Police arrest 360 accused of forcing deaf-mute people into life of crime
Police have arrested 360 suspects who are suspected of abducting disabled people who cannot speak or hear and forcing them to commit crimes, according to the Ministry of Public Security.
Police in 21 provincial regions have uncovered 61 major criminal gangs exploiting vulnerable people and rescued 70 victims of the gangs in a recent joint operation, according to a statement from the ministry on Wednesday.
"Under the guise of offering jobs or travel, the suspects contacted disabled people via social networks, took them from deaf-mute schools and forced them under threat to commit crimes in provinces including Liaoning, Anhui, Henan and Sichuan," said Zhang Hongqiang, the Ministry of Public Security press officer, adding that most of the abducted people were in their 20s and came from rural areas.
According to the ministry, the key suspect, Yang Erdu, along with several others, was arrested during the action.
"Abducting and manipulating deaf-mute people to commit crimes is not only against the legitimate rights of disabled people, but poses a significant threat to their safety, and we will resolutely chase them down," said Chen Shiqu, director of the anti-human-trafficking office in the criminal investigation department under the MPS.
The ministry said that since 2012, police in Guangyuan, Sichuan province, and Dalian, Liaoning province, uncovered two major criminal gangs. The gangs may have been headed by Yang Erdu and Li Gang, who allegedly forced victims to commit crimes.
Police in Anhui province received reports from the public that about 10 graduates from a special school for people who cannot speak or hear, had gone missing. An investigation by local police found the missing students had been abducted by two criminal groups headed by Wang Hualing and Chen Yuxiu.
This type of criminal gang has a tight organizational structure with a clear division of labor, including providing training, managing identification, arranging crime routes and accommodation, arranging for the kidnapped victims to commit crimes and transferring stolen money, the ministry said.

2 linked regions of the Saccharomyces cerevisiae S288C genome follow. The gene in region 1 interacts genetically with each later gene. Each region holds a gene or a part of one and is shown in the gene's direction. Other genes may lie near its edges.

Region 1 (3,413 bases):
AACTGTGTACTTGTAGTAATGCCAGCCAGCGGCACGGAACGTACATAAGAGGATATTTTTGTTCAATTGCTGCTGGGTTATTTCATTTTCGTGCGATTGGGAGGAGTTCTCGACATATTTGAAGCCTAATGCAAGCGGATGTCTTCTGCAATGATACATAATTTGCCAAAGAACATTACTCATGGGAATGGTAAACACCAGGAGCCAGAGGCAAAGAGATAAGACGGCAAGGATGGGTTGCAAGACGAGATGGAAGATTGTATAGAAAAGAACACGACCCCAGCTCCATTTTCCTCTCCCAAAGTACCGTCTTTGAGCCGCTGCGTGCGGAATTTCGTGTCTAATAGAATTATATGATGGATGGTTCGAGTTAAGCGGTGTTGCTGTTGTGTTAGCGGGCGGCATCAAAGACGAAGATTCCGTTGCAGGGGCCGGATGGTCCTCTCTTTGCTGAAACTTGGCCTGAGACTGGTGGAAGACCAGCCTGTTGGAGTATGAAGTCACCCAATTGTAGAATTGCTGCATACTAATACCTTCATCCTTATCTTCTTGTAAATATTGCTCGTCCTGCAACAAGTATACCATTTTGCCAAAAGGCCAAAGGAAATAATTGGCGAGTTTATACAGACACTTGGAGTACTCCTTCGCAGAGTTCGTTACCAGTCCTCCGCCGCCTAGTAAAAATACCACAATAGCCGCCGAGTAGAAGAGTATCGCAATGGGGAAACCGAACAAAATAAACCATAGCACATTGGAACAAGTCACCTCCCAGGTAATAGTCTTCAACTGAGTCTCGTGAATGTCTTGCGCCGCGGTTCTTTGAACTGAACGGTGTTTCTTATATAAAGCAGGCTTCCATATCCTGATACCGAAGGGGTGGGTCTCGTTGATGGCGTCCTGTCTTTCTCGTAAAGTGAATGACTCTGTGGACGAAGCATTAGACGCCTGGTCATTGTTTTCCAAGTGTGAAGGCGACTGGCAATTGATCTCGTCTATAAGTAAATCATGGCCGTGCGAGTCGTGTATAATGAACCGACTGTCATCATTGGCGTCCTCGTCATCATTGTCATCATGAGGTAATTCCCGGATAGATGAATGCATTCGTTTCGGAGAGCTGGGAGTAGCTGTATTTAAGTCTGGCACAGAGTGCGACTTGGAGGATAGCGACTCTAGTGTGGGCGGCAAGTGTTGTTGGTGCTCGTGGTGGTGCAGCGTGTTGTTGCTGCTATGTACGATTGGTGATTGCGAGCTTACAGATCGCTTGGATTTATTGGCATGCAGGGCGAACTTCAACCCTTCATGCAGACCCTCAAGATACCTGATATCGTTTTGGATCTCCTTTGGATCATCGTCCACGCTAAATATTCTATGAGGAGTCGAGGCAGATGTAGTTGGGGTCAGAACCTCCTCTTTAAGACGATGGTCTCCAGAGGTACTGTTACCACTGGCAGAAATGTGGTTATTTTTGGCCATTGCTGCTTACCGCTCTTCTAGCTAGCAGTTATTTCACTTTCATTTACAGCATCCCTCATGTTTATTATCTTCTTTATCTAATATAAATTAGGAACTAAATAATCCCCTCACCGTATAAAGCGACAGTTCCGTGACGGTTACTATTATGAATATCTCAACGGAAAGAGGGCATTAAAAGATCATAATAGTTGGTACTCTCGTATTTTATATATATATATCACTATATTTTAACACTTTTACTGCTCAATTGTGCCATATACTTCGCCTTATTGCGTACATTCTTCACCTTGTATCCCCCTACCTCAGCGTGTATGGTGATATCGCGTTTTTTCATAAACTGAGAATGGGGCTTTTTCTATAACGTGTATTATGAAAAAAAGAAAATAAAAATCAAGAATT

"They beat, mistreated, inflicted corporal punishment and detained the disabled people. They forced and organized them to travel across provinces to thieve and steal," Zhang said.
On March 5, multiple police agencies conducted a joint arrest and rescue action, and by Friday, national police had arrested 360 suspects, and rescued 70 disabled victims, according to the ministry.
Hu Guangtao, a police officer from the criminal investigation bureau under the ministry, said such criminal gangs often have more than 20 members and obey strict disciplinary rules. "If they disobey the rules, they will be severely punished, including corporal punishment, such as cutting off ears or forcing them to steal up to 500,000 yuan," he said.
Hu said, the kidnapped victims were not allowed to use cellphones or search the Internet, and did not have their IDs or any cash.
Hong Daode, a law professor at China University of Political Science and Law, said the suspects intentionally use people with limited communication skills to make it difficult for the law to convict them. "After the abductees are rescued by police, questioning has to be conducted through sign language interpreters," he said. "Police will face difficulties conducting their investigations and collecting evidence."
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